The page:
Ziffak seemed on the point of saying something, but checked himself and held his peace, meanwhile looking steadily at the man who had made him a prisoner in such clever style.

Ashman resolved on a rash proceeding.

"Take up your spear again, Ziffak; go back to your people, and, if you believe what I say, tell them my words, and ask them to give us a chance to prove that we mean all I have uttered."

"My people know nothing about you," was the strange response.

"You heard but a few minutes ago the sounds of guns and the shouts from the direction of the rapids, which show they were fighting."

"Those people are not mine," said the native; "but they are my friends, and I fight for them."

"From what you said, you are a Murhapa?"

Ziffak nodded his head in the affirmative.

"Where do they live?"

He extended his hand and pointed up the river.

"One day's ride above the rapids and you reach the villages of the Murhapas. There live Waggaman and Burkhardt; they came many years ago. I am a chieftain, and they rule with me."

"It was from them you learned to speak my tongue?"

Ziffak again nodded his head, adding:

"Many of my people speak it as well as I."

"Tell me, Ziffak, why, if your home is so far above the rapids, you are here among these people, whose name I do not know?"

"They are Aryks; they have much less people than the Murhapas, and are our slaves. Some days ago word was brought to us that a party of white men were making their way up the Xingu. Waggaman and Burkhardt and I set out to learn for ourselves and to stop them. They went down the other side of the river and I came down to the Aryk village. I roused them to kill you before you could pass above the rapids, but we were able to slay only one of them."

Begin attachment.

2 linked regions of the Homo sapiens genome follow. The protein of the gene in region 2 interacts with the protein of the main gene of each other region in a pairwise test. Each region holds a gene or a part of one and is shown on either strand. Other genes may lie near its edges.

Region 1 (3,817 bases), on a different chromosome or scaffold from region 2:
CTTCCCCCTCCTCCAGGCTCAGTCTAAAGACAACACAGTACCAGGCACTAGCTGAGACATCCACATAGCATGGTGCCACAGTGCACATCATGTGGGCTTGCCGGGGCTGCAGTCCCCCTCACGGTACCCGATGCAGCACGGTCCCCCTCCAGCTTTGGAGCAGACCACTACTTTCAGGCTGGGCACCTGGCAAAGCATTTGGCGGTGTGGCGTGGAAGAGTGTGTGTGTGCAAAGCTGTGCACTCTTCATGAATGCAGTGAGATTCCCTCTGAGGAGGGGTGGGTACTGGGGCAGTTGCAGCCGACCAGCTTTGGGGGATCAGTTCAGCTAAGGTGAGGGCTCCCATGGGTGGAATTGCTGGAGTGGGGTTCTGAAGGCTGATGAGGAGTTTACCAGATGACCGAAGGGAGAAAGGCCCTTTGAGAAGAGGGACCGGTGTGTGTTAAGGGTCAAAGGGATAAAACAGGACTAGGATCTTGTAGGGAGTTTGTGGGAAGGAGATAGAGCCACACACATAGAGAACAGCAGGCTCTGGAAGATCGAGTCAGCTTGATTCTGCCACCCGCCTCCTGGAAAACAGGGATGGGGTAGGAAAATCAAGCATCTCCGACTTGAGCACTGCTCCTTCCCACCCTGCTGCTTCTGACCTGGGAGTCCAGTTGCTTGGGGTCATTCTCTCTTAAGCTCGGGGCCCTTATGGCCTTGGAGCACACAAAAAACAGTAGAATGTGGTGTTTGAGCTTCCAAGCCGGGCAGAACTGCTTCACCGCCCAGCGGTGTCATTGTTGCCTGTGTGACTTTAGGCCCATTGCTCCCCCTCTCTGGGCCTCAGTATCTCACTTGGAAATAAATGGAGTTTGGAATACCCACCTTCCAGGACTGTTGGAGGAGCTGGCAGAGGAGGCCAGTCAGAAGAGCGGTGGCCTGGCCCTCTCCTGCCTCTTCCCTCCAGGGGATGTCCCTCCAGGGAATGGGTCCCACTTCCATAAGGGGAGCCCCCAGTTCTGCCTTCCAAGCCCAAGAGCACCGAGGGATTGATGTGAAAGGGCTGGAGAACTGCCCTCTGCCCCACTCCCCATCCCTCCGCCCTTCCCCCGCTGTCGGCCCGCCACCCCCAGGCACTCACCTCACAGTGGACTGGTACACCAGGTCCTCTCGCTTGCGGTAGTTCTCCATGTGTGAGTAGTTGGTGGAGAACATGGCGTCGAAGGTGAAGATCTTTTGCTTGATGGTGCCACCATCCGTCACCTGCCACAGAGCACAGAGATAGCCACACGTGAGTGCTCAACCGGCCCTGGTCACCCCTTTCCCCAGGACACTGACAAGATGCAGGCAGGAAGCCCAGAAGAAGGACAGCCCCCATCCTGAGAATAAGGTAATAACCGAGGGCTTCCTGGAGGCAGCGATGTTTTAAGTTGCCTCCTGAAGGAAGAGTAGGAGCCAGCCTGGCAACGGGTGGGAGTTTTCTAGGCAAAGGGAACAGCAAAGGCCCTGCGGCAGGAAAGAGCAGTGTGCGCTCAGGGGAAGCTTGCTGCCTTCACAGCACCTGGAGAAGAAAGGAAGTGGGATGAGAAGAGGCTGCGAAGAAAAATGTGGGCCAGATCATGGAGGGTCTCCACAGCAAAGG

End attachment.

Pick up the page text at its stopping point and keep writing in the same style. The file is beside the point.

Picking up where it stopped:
"And it was a sad mistake that you did that; for he was a good man, who wished you no evil. Where are Waggaman and Burkhardt?"

The native shook his head. He had picked up his spear, but made no movement toward taking his departure. Ashman hoped he would not, for everything said not only convinced him of the first importance of gaining the fellow's confidence, but encouraged him in the belief that he was fast doing so. He resolved to leave no stone unturned looking to that end.

"Why did not your two white friends help you in the fight, to keep us from going further up the Xingu?"

"_Maybe they did_," replied Ziffak, with a significant glance up stream, which left no doubt that he referred to the conflict that had taken place there while the couple were talking on the margin of the river.

"I don't believe it," Ashman hastened to say, hopeful that such was the case; for, with two white men and their firearms, the peril of his friends must have been greatly increased.

"Why do you seek to enter our country?" asked the dusky giant, after a brief pause.

"We want to learn about your people; but I pledge you we wish not to harm a hair of their heads."

It was not to be expected that a savage who has heard nothing else for years except that any penetration of his territory by white men meant destruction, could give up that belief simply on the pledge of one of the race accused.

But it was equally clear that this particular savage was favorably disposed toward Ashman. It may have been that his good will was won by the neat manner in which he had got the best of Ziffak, the most terrible warrior ever produced by that people. A brave man respects another brave man.

"Why did Waggaman and Burkhardt visit your villages and make their home with you for so many years?"

"I do not know," replied Ziffak, with another shake of his head; "but they have proven they are friends. They do not want to go back to their people, who are all bad."

The thought occurred to Ashman, though he did not express it, that the strange white men were criminals. They may have escaped from the diamond mines, which were at no great distance, and naturally preferred the free, wild life of the interior to the labor and tyranny which the miserable wretches condemned to service in those regions undergo.

"Ziffak," said the explorer, lowering his weapon, "will you walk back to the camp of my people? You have my promise that no harm shall be offered you by any one."

The herculean native nodded his head, and the strange couple started up the bank in the direction of the camp, which was now as silent as though not a hostile shot had been fired, or a savage blow been struck.